BHP has announced an enormous loss, as well as massive management shakeups that have seen division heads get the chop as it changes its dividend policy.
In one of the largest announcements, all of Australia’s operating assets will now be merged into a single division – Minerals Australia.
The miner also reported a US$5.67 billion loss today as it falls in line with the rest of the weakened mining industry.
It recorded profits of US$4.265 billion in the previous corresponding period.
Revenues fell 37 per cent for the operator, as it recorded US$15,712 billion for the half year.
The miner also announced a financial cost of US$858 million resulting from the Samarco Dam failure,
It is also changing its dividend policy, adopting a 50 per cent dividend ratio policy that will rephrase distributions to shareholders, with dividends more closely linked to the performance of the business.
“The changes to the dividend policy announced today reflect the Board’s assessment of the outlook for commodities and the increased financial flexibility this demands,” BHP chairman Jac Nasser said.
“While the continued development of emerging economies will underpin longer-term demand growth for commodities, we now believe the period of weaker prices and higher volatility will be prolonged. The adoption of a dividend payout ratio will further support BHP Billiton’s financial strength, while providing flexibility at the bottom of the cycle and ensuring discipline at the top.”
BHP CEO Andrew Mackenzie added,” Our new dividend policy and transparent capital allocation framework are part of a broader strategy to help BHP manage volatility”.
“We have already responded decisively to the changed conditions.
“The divestment of US$7 billion of assets and the demerger of South32 leaves us with a focused portfolio of large, low-cost, long-life assets in a set of favoured commodities. We are operating our assets more productively with US$10 billion of gains achieved since 2012.
“We expect to realise a further US$2.1 billion of gains in the 2016 financial year. We will also reduce capital expenditure in the 2016 and 2017 financial years by a total of US$3.5 billion, while retaining a suite of high-return, value enhancing projects.”
In the wake of this BHP has announced a ‘simplified operating model’.
A simpler structure
BHP CEO Andrew Mackenzie explained that “these changes are a continuation of our simplification journey”.
“They are made possibly by the recent demerger of South32 and well-timed asset divestments, and reflect our continued commitment to improve productivity.”
These changes include the merger of all Australia’s BHP assets into a single division – Minerals Australia, which will be run by Mike Henry, the current president of BHP coal.
Henry will now be in charge of BHP’s iron ore and coal assets, Olympic Dam, Nickel West, and the Indomet coal project.
Nickel West was listed as a non-core asset in the miner’s presentation.
A similar process will be carried out in the Americas, with all US and South American operations merged into the Minerals America, to be run by Daniel Malchuk, the current president of copper.
Due to these senior management changes Jimmy Wilson, the current head of iron ore, will leave the company.
Current head of petroleum Tim Cutt will also leave BHP, to be replaced by Steve Pastor; BHP explaining, “As the role of President Petroleum will change to become more closely focused on operation and will no longer include direct oversight of functional and business administration, it has been agreed that Tim Cutt will also leave the company.”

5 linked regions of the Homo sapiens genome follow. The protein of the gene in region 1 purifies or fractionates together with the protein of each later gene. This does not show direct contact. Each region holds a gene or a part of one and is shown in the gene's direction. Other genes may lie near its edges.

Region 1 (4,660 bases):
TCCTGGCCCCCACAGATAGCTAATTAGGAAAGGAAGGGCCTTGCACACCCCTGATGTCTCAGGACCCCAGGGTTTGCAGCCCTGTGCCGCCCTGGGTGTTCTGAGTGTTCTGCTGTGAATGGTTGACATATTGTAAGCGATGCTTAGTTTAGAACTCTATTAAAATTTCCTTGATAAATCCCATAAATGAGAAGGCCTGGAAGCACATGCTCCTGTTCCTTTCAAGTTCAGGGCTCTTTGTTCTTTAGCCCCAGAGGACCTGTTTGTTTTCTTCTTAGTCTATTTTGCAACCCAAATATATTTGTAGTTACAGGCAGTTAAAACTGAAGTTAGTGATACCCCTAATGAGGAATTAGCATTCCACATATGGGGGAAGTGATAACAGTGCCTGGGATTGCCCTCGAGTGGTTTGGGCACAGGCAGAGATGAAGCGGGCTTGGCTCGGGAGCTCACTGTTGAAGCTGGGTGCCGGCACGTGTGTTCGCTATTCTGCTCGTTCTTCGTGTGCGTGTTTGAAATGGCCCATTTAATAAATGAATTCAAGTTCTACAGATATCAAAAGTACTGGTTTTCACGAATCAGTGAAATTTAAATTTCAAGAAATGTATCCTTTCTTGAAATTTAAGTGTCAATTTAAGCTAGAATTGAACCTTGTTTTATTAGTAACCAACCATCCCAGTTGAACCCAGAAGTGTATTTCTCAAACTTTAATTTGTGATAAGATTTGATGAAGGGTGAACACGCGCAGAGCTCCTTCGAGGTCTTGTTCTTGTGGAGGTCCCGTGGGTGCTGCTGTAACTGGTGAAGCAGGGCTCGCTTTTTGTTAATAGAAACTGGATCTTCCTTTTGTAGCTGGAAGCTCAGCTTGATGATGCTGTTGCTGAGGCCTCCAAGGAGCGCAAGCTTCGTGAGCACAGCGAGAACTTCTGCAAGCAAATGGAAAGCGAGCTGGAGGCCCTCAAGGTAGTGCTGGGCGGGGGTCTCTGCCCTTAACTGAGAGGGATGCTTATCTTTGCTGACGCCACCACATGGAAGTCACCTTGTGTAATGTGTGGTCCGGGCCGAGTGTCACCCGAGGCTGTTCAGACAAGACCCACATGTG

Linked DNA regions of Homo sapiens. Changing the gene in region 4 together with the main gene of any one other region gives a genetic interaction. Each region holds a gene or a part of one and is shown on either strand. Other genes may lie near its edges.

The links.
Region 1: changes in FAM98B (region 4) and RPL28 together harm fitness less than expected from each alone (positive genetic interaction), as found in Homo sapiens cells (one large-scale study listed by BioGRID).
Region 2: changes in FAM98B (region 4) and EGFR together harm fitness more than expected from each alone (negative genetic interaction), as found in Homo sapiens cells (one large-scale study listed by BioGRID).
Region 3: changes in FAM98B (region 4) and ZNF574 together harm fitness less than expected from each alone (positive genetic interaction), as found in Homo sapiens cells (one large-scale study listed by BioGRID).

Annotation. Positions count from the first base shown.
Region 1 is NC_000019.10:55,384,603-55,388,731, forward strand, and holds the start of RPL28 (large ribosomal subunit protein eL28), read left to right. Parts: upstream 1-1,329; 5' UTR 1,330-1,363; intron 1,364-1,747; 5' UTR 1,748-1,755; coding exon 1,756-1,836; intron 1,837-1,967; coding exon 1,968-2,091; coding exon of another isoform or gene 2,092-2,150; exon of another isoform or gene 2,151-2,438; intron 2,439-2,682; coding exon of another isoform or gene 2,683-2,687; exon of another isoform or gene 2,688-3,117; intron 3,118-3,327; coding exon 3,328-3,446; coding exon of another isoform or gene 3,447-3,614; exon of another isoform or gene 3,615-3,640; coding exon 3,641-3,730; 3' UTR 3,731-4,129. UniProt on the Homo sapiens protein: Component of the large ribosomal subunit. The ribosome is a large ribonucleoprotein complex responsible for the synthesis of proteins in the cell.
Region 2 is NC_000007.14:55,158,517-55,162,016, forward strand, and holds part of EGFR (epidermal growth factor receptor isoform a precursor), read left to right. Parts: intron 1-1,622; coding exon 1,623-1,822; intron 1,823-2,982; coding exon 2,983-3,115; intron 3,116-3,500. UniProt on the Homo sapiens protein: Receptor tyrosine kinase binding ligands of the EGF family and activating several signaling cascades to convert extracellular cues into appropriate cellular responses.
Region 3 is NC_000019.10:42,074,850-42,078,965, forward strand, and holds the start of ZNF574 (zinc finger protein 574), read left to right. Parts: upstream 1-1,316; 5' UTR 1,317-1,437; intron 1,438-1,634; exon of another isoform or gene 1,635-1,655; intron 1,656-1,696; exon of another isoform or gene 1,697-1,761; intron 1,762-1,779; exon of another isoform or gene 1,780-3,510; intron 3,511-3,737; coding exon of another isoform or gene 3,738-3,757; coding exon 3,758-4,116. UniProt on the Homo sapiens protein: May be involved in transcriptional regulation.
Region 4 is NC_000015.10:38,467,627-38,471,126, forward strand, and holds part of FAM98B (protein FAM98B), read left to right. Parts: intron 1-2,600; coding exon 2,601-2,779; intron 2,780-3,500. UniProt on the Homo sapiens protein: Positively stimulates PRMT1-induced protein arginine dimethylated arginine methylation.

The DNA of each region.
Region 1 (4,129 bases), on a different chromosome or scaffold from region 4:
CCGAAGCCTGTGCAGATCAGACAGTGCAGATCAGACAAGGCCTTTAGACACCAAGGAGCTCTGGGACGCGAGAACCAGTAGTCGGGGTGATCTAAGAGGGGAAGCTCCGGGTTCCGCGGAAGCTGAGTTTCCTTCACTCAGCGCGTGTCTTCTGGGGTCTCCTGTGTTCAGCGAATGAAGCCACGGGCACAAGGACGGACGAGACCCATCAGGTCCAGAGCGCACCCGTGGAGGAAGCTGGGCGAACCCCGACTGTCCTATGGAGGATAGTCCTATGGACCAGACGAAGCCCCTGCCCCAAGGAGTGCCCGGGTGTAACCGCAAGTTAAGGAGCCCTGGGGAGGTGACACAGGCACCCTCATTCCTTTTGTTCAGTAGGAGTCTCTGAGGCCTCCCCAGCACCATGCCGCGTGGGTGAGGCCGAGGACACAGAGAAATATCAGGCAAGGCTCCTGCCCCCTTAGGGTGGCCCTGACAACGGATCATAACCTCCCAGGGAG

Mackenzie thanked both Wilson and Cutt for their service.
“Jimmy Wilson has transformed Western Australian Iron Ore into one of BHP Billiton’s most important businesses and has led the way in introducing a simpler, more effective organisational model which continues to drive significant value for our shareholders,” Mackenzie said.
“As president petroleum, Tim Cutt has led the US onshore industry in achieving productivity gains that were unheard of just a few years ago.”
Dean Dalla Valle has been assigned to lead BHP’s response to the Samarco dam failure in Brazil, , however he will still retain responsibility for the Jansen potash project in Canada.
Speaking to a BHP spokesperson they explained that these changes and ‘simplifications’ are unlikely to affect operational employees.
“These changes are centred on management, so we are not foreshadowing any operational changes at this time.
“Instead it is about eliminating a duplication in effort at the senior level, there will be a minimal impact on operational employees.”
The comment echo Mackenzie’s statements on the new model requiring “fewer layers and hence fewer people to lead and run the organisation”.
On the ground
At its operations, despite the falling iron ore price BHP recorded a 6 per cent jump in production due to Jimblebar operating at full capacity, while cash costs fell by a quarter to US$15.21 per tonne, with full year guidance predicting unit cash costs of US$15 per tonne.
BHP does not expect the iron ore market to significantly improve in the future, as “iron ore prices [are] likely to remain low on currently weak demand from China and rising seaborne costs”.
It generated US$5.349 billion in revenues for the half year ended 31 December 2015, down from US$8.418 billion in the previous period.
The miner drove down unit cash costs by 17 per cent for its Queensland operations, forecasting an FY16 unit cost of US$59 per tonne.
Although a ‘convergence’ event at BHP’s Broadmeadow coal mine did not help the situation.
It remained positive on metallurgical coal as “supply is being curtailed, however production cuts are required to offset weakening demand”.
In the long term BHP expects continuing high-cost US and Chinese supply to exit the market, providing more opportunity for Australian supply.
BHP recorded revenues of US$2.337 billion for the period, down from US$3.143 billion in the previous year.